The hands-free cyclist squat (HFCS) is a narrow-stance squat variation with the heels 4-6 inches off the ground, maintaining 4-5 inches of space between the insides of the shoes. It is initiated by driving the knees forward and hips straight down while maintaining a vertical torso position. The goal is to completely close off the knee joint until the hamstrings are covering the calves.
I start with the hands-free cyclist squat for two reasons. The first is that I believe it is the best exercise for learning the skill of deep knee bending with a leg-dominant (not low back-dominant) squat. The second is that a hands-free bar position provides immediate feedback with the bar dropping as soon as the torso begins to lean forward.
I’ve worked with many Division 1 players over the years, and a common issue I continually see is that the lack of mobility to get into the bottom position is due to a lack of skill at deep knee bending, not structural damages. Essentially, athletes don’t have the mobility to get into position because they’ve never been asked to display or develop it, not because of injuries that need to be worked around. This lack of mobility and skill inhibits the ability to develop the stability necessary to add load through a full range.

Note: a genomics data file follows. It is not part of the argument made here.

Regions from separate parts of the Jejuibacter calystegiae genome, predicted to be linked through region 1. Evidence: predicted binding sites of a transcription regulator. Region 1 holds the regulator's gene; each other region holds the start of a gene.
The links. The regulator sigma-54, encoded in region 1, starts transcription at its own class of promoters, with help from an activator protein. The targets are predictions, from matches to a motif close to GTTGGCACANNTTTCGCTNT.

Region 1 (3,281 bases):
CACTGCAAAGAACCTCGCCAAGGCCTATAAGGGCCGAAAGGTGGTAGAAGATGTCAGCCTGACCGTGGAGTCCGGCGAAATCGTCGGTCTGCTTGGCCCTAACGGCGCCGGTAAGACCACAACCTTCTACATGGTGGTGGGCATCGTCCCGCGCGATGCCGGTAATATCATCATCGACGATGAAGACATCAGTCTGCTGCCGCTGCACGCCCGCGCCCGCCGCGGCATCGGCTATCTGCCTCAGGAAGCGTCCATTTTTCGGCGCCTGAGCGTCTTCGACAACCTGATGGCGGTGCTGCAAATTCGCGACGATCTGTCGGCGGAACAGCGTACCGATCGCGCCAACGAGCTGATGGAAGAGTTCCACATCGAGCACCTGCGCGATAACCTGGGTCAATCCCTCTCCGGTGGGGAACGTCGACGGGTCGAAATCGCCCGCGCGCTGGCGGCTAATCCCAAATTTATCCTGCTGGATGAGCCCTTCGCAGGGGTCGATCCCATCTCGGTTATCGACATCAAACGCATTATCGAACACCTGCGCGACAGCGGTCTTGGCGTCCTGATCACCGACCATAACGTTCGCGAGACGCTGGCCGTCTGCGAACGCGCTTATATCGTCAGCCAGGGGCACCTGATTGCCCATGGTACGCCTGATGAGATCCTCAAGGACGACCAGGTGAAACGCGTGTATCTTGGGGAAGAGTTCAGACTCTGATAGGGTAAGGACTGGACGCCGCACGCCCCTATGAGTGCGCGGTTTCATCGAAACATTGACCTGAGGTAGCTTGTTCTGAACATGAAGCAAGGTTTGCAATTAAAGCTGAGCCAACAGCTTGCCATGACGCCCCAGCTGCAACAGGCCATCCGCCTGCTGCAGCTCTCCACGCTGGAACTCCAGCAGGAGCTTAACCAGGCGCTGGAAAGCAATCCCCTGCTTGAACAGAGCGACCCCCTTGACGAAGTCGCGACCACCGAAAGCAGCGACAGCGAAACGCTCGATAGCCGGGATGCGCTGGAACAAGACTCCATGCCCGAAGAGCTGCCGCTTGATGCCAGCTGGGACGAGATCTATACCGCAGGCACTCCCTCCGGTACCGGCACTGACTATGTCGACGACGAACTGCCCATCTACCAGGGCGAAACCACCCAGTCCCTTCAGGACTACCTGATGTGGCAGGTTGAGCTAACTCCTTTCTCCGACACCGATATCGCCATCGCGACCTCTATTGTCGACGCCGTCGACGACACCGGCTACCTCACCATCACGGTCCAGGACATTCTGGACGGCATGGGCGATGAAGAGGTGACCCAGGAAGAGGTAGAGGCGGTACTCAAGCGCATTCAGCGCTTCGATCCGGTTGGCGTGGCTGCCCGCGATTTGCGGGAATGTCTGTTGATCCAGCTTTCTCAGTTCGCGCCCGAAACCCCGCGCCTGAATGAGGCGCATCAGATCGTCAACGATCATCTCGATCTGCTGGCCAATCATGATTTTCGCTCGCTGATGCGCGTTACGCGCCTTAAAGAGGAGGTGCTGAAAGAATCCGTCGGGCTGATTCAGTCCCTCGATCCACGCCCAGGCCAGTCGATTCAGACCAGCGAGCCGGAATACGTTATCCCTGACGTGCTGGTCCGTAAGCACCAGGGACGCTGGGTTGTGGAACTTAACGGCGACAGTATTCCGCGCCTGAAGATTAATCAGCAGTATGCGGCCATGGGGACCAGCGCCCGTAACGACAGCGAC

Nevertheless, many coaches still opt to work around these mobility limitations and find exercises to start loading immediately. However, in my experience taking a few weeks to teach the skill of squatting will elicit greater long-term results, especially as the athletes move into an intermediate-level training age.
I typically allot two weeks to achieve proficiency in the HFCS. During these two weeks we train the HFCS twice a week for 4-6 sets of 6-8 reps on a 4111 tempo. Neuromuscular coordination and exercise competency are the training effects I am chasing during these two weeks.
Very Important Side Note: It is critical to have the right equipment. You will need a squat wedge to properly do cyclist squats. There are many variations of squat wedges on the market, but I have had the best success with the 20 Degree Prime Fitness Squat Wedge. It is built to last with a lifetime warranty, but it is also versatile. If not using it for cyclist squats, athletes can move their heel to the bottom 1 inch of the wedge to mimic an Olympic weightlifting shoe during other squat variations.
Hands-Free Front Squat